The process of creating art is often one of the greatest mysteries for anyone studying the work of a particular artist. The who, where, when, why and how of artistic creation can be elusive and sometimes indistinguishable, even if you have the opportunity to ask an artist directly.
That’s why you’ll find exhibits dedicated to the studies and drawings of hugely famous historical artists like Michelangelo or Cézanne, even when the artist never intended that part of his work or process to be exhibited in a gallery or a museum.
“Thinking Large, Working Small,” an exhibition on view through March 26 at the 3G Gallery on the third floor of Summit Artspace, is a fun and fascinating look at Kenn Hetzel’s studio practice. The exhibit consists of 100 small-scale stone sculptures that double as models for large-scale pieces that “may or may not” be built.
After visiting the sculpture gardens of the Storm King Art Center in New Windsor, New York, and Chuck Herndon’s studio and sculpture gardens on Kelleys Island, Hetzel was inspired to combine aspects of both in a series of works. From 2017 to 2020, he creates the 100 sculptures.
“Inspiration for my works varies widely, as do the sculptures themselves,” Hetzel notes in his artist statement.
The works are largely built of stone. However, stone is frequently combined with metal, wood, and found objects, which helps keep the viewer’s eyes moving through the piece.
The way the sculptures are presented is also interesting.
The artist has created an unusual system of shelving on a small balustrade that runs around the perimeter of the gallery. Each shelf contains an artwork and a corresponding number from 1 to 100. The size of each shelf appears to match the artwork as some are smaller while others are longer, depending on what is placed on them.
The different shelf sizes help create a rhythm for the display and make it easier to engage with the work as you explore the sculptures.
In the center of the room are two large stone and steel sculptures inspired by the smaller 100 rooms.
“Sculpture 1”, as it is called, features a pile of boulders of varying sizes that have been dug out. This piece is akin to Buddhist stacking stones where different shapes of rocks are stacked on top of each other, each layer representing a different wish of the person making the stack.
“Sculpture 2” features a rectangular stone column with a sculpted, abstract, lighter shade of stone stacked on it. Above the lighter stone element is a rusty slice of what could be a metal pipe. Despite the obvious weight and the forces of gravity acting on the elements of this sculpture, it is still an expressive work that seems to defy gravity a bit by inviting you to look at it.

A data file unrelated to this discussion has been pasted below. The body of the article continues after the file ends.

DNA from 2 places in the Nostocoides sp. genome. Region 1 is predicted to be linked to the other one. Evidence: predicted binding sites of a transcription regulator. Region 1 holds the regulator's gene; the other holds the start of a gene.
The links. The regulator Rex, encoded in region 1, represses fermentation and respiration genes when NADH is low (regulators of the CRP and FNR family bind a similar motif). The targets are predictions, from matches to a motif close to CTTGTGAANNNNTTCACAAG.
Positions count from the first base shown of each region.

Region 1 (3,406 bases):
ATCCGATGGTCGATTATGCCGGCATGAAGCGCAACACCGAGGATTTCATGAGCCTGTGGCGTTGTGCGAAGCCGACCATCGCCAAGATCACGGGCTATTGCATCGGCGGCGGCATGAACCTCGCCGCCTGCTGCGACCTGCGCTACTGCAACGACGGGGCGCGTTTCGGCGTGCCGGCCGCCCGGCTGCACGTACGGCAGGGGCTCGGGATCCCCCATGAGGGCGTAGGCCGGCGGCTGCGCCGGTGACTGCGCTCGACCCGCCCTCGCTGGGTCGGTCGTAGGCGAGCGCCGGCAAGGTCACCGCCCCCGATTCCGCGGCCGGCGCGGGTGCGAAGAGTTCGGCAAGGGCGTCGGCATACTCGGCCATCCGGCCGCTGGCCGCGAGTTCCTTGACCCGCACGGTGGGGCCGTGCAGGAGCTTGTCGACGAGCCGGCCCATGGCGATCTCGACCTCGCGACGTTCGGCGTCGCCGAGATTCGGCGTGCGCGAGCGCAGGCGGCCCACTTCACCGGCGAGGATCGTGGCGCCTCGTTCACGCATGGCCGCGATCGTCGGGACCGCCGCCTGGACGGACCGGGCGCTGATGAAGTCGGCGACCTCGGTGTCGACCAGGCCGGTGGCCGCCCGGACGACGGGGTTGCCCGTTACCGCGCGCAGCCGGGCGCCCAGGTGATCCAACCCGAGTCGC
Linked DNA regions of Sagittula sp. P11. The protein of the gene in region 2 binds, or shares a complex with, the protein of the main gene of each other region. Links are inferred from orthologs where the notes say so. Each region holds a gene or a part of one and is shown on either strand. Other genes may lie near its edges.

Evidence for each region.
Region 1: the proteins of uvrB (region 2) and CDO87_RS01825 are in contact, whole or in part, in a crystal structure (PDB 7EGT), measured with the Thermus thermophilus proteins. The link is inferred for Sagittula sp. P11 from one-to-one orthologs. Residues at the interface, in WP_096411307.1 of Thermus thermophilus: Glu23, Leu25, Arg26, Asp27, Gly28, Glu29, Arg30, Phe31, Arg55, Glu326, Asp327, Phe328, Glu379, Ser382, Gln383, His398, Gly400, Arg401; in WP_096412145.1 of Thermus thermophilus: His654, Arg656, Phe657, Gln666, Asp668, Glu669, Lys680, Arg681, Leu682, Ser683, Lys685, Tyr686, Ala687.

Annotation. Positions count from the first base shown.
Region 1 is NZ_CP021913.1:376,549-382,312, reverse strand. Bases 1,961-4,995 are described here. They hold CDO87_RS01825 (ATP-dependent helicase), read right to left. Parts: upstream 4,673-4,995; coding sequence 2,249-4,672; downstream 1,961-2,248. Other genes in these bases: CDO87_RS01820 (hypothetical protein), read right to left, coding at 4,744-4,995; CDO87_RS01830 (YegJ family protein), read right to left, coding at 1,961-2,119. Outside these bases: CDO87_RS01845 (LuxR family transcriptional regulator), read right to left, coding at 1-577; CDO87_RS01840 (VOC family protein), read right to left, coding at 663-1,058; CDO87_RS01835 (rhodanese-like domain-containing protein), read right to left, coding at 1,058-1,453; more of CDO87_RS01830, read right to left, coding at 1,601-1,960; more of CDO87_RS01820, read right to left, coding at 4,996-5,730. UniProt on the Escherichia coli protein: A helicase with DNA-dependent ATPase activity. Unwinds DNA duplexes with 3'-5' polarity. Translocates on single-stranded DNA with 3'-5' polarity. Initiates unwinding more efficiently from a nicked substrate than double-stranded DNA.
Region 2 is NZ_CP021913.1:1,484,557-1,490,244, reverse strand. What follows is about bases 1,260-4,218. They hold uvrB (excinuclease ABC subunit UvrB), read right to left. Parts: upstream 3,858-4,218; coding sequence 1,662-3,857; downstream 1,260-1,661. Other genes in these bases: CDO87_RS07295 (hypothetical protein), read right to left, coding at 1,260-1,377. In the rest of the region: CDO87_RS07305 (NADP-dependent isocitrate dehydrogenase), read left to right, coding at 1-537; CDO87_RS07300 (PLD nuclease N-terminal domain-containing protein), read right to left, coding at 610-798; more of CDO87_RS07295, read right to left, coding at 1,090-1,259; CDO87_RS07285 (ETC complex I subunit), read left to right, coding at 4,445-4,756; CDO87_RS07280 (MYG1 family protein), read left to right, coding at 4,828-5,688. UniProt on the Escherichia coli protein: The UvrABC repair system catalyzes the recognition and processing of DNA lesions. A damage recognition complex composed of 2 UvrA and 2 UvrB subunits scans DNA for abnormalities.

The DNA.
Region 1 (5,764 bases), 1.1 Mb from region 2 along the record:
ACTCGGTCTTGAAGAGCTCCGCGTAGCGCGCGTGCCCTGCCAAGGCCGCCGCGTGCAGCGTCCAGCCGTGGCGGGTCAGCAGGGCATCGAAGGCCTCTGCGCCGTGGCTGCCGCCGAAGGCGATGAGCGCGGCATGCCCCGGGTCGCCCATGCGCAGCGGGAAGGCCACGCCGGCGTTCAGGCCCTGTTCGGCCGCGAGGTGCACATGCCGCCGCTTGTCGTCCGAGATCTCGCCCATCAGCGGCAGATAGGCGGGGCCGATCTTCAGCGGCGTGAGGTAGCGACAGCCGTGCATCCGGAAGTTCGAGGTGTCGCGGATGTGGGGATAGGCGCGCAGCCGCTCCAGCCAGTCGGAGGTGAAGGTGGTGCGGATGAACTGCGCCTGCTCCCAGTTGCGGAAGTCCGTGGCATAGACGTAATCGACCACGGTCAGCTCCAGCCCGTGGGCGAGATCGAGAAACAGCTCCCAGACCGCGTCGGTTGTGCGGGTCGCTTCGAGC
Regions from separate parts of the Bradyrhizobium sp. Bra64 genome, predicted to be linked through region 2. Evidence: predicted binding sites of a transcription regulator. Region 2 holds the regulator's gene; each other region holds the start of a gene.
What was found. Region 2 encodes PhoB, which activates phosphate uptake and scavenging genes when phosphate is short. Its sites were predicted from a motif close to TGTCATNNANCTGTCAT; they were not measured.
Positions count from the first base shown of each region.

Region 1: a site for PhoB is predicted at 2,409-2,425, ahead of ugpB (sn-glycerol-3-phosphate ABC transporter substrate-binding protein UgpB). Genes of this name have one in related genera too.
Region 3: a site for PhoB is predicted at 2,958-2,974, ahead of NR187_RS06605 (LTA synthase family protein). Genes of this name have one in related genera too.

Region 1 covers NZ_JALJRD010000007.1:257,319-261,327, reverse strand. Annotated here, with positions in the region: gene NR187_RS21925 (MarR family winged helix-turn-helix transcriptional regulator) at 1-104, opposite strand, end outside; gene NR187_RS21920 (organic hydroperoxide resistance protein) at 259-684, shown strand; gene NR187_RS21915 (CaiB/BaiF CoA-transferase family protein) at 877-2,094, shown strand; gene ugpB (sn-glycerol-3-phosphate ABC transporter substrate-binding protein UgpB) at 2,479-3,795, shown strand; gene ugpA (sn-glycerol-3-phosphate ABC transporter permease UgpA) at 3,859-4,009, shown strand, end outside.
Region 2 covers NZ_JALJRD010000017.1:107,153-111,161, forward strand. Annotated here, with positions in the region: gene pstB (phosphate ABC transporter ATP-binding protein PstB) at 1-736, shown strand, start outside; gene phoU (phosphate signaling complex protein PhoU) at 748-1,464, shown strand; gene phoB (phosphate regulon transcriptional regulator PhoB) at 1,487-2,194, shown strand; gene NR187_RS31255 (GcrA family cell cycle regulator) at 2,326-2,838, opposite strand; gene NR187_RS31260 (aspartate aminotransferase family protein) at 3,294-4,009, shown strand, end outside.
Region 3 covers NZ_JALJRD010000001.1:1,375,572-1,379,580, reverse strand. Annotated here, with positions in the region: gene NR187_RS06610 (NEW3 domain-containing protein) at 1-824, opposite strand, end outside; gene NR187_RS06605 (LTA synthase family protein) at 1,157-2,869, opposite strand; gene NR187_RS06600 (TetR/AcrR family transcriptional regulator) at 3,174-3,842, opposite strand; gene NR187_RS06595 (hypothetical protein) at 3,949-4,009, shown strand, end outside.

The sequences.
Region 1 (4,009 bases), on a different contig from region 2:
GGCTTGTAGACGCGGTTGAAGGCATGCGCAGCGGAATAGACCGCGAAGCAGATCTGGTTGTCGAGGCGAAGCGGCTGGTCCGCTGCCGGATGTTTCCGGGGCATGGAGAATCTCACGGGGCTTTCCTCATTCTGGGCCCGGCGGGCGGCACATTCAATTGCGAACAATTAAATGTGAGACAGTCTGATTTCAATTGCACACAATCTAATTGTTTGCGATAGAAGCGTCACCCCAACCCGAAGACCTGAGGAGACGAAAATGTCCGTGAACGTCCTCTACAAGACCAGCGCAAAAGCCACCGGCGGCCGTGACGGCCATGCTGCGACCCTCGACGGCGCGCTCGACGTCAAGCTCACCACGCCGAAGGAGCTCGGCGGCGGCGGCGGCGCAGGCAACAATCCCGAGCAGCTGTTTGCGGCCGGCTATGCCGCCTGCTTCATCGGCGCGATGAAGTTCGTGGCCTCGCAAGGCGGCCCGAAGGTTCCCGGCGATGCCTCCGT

The 100 models that line the exterior walls of the gallery display many different and interesting works. It’s stimulating to browse the gallery to see which pieces you react to the most.
“Number 85” is a mixed media work that features a triangular stone that has been delineated/encased in wood. On the longest part of the right triangle or hypotenuse is another smaller piece of triangular stone which is attached by a small piece of cabled wire to the top of the larger element.
This sculpture features a lot of gravity-induced tension for a fairly small object, 2.25 inches tall by 5 inches wide by 0.75 inches in diameter. It is also a finished work or “complete” thought that is easy to ponder the sculpture recreated on a much larger scale.
What is perhaps most compelling about this exhibition is how the artist created not just 100 small models with two larger works, but how the artist created moments of clarity and contemplation in a space also confined. You really can take a ride with Hetzel if you want, and it’s an intense, deep dive into the point of creation and completion of each work. It can only be inspiring.
“Thinking Large, Working Small” is an exhibition by an artist who has chosen to showcase and even highlight his studio practice and some of the processes he goes through when working on sculptures.
This is an exhibition that draws you in and brings you back to see it the more time you spend with the work. It’s worthy of a visit to Summit Artspace.
Exposure: “Think Big, Work Small” by Kenn Hetzel
Place: 3G Gallery at Summit Artspace, 140 E. Market St., Akron
Hours: Noon to 7 p.m. Fridays and 11 a.m. to 5 p.m. Saturdays until March 26
More information: https://www.summitartspace.org or 330-376-8480
This article originally appeared on Akron Beacon Journal: The Summit Artspace exhibition is rock solid